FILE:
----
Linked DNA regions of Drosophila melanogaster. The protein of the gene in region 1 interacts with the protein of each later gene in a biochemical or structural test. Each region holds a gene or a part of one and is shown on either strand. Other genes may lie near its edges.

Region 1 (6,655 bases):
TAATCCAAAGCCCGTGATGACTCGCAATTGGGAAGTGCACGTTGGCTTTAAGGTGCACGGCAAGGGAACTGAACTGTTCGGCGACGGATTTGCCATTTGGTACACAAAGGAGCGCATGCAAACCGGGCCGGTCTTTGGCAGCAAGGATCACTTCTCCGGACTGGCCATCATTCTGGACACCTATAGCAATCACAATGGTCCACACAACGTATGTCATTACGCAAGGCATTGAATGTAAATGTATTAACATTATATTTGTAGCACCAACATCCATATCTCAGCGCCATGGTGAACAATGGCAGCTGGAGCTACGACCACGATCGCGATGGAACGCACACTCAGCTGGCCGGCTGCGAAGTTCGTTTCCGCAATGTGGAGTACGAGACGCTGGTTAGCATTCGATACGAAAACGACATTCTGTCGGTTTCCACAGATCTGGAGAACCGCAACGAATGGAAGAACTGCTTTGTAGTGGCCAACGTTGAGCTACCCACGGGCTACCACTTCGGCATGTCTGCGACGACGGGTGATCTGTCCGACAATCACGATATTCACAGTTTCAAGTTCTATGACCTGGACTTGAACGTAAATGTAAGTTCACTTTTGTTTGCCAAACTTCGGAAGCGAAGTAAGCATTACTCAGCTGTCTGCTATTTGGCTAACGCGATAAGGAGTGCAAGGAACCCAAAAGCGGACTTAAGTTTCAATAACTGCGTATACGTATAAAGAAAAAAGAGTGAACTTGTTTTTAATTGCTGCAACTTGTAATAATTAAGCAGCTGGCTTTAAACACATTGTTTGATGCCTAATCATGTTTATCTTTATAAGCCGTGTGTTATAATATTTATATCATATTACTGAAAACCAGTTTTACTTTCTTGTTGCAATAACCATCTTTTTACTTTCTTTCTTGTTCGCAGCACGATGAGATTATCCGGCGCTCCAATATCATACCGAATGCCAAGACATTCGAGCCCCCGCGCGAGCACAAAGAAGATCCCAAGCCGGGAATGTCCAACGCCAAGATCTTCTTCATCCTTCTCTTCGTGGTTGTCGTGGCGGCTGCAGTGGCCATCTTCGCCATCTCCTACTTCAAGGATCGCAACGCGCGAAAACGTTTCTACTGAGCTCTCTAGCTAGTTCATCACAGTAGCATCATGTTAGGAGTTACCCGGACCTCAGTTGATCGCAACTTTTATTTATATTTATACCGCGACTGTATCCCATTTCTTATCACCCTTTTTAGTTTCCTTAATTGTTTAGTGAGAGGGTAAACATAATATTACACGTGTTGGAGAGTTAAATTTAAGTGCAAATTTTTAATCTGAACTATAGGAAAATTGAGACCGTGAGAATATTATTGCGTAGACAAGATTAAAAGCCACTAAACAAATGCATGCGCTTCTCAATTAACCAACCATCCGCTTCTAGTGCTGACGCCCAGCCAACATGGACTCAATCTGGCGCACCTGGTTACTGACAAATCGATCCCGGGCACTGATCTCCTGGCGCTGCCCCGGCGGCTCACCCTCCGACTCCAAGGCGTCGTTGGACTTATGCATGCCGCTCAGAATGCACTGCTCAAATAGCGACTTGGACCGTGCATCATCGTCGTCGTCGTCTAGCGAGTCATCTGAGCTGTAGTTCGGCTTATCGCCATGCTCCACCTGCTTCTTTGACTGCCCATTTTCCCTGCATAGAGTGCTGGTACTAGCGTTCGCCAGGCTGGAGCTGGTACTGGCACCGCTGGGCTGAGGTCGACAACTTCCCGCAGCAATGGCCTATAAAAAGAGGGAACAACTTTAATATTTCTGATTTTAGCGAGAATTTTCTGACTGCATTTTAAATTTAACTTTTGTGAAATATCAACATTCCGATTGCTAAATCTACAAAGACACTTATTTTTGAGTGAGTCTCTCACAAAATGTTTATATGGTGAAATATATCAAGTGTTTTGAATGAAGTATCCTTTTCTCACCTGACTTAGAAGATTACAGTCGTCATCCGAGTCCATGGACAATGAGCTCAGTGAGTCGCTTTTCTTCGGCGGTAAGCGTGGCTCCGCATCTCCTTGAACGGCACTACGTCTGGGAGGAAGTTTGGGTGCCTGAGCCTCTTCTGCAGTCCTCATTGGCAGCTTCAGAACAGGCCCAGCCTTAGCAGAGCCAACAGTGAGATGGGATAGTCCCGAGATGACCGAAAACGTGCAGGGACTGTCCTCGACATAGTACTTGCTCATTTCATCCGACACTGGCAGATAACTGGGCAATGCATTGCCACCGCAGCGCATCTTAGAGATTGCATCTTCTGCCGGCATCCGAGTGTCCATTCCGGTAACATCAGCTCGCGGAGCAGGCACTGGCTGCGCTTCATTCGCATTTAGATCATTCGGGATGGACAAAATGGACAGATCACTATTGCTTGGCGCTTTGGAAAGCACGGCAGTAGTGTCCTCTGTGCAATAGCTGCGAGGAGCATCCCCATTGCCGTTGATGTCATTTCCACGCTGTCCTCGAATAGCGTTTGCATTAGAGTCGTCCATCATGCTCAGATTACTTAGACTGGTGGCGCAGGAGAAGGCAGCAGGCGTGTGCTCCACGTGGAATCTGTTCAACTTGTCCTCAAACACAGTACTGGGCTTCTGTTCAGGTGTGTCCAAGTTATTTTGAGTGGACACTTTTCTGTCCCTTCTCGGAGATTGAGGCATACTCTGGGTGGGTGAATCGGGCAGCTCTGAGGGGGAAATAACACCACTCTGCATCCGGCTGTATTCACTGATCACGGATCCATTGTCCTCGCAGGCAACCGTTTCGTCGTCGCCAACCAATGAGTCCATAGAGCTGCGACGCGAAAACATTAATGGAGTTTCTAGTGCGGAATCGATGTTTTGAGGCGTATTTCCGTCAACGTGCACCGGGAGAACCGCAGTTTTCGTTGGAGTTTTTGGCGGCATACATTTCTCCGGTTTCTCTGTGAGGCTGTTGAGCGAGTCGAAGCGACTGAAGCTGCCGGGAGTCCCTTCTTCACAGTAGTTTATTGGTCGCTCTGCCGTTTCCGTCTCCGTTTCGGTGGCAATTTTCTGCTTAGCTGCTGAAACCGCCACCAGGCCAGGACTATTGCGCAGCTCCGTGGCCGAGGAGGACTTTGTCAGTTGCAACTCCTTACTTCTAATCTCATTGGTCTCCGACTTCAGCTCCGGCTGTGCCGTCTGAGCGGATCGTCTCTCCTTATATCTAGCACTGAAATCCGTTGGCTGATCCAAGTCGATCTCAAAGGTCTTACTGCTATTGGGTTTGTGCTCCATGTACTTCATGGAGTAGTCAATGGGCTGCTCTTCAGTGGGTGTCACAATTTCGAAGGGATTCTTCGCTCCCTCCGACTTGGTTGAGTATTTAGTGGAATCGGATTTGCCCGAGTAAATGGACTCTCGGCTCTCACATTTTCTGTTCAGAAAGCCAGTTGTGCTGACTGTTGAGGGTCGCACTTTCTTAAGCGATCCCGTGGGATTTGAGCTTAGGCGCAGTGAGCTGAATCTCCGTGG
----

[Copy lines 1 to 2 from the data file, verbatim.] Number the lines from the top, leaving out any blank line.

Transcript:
Linked DNA regions of Drosophila melanogaster. The protein of the gene in region 1 interacts with the protein of each later gene in a biochemical or structural test. Each region holds a gene or a part of one and is shown on either strand. Other genes may lie near its edges.

Region 1 (6,655 bases):